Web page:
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The Making and Unmaking of Southeast San Francisco

  • Author(s): Brahinsky, Rachel
  • Advisor(s): Walker, Richard
  • et al.
Abstract

The Making and Unmaking of Southeast San Francisco

This project historicizes the recent convergence of private and public development interests in Southeast San Francisco, a place that was once dismissed as too risky for investment. Emphasizing the importance of race and gender in this history, I ask how an unexpected story of urban change shifts our sense of possibility for San Francisco and, more broadly, for the future of the American city.

Historically, the Southeast was the place where San Francisco cloistered industries and people that were unwelcome by the mainstream. After years of industrial concentration, the area became home to a naval shipyard that played a central role in World War II, and that drew in thousands of African American families to live and work. The residential character of today's Southeast was further shaped by waves of urban renewal in the 1950s and 60s and by the activism of African American women in the 1970s. Development plans that emerged in the late 1990s revealed that the poor, industrially polluted, and violence-ridden Southeast would be pivotal in formulating San Francisco's 21st Century growth patterns.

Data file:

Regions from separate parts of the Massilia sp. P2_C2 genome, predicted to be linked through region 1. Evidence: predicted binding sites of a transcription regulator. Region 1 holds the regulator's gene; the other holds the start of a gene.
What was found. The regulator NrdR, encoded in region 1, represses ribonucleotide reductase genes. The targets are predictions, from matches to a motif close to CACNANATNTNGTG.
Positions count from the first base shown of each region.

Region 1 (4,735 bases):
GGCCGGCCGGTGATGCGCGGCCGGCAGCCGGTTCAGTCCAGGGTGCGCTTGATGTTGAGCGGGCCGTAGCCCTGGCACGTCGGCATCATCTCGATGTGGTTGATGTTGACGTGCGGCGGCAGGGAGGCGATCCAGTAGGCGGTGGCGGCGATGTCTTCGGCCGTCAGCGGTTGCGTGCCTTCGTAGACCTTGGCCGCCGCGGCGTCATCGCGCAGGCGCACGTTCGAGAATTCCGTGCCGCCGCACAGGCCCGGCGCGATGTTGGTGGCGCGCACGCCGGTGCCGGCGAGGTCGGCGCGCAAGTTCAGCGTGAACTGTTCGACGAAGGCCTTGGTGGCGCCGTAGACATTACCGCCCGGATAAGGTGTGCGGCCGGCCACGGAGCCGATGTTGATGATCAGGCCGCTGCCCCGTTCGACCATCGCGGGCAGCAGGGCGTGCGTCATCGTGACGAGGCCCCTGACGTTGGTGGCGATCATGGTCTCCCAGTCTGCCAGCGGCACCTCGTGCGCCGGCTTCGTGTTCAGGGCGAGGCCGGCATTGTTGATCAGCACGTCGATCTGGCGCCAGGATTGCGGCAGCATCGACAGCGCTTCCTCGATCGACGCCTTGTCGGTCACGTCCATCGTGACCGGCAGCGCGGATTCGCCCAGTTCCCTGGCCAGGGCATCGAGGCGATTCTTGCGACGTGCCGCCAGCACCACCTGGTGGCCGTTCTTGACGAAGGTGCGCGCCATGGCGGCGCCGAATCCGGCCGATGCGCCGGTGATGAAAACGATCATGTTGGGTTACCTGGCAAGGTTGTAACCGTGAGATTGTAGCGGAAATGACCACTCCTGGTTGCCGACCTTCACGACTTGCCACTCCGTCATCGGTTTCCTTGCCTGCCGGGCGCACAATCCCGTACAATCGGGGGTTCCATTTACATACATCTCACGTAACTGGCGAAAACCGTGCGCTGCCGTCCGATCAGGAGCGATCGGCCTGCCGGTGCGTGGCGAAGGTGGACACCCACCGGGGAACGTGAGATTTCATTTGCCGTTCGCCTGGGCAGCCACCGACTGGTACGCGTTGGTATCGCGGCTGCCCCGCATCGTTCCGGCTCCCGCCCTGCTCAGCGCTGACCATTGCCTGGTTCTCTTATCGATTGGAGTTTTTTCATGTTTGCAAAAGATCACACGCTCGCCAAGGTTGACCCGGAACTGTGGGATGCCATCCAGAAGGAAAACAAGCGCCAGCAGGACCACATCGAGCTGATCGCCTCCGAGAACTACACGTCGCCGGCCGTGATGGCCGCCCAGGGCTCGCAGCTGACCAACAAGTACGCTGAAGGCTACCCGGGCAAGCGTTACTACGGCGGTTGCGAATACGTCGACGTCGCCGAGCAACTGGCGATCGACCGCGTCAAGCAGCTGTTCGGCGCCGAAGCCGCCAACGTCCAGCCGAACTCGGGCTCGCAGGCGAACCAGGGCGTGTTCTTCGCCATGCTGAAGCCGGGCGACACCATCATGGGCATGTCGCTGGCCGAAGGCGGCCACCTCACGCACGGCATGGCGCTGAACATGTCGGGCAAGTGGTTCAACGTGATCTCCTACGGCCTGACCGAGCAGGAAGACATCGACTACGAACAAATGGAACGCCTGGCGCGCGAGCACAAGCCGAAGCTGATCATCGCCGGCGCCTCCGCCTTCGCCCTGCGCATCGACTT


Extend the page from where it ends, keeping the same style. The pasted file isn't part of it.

Today, the city is moving forward with a massive redevelopment plan for the Southeast under a partnership between the Redevelopment Agency and the Lennar Corporation, one of America's largest private homebuilders and a key player in the mortgage crisis. Lennar's Southeast is a largely poor yet racially diverse place, with a recent influx of Chinese-American and Latino families. Nested amid San Francisco's extreme real estate-driven wealth, the Southeast has a long history of alliances defined by political patronage.

In sum, through three case studies that reveal interlinked histories, this dissertation unpacks the ways that the politics of urban development and racial exclusion shape places, even in apparently progressive regions like the San Francisco Bay Area. This work extends and contributes to conversations about the role of government in urban growth, the co-production of urban space and racial hierarchies, and the ways that race-class politics are shifting in the newly multi-ethnic context of the American city.

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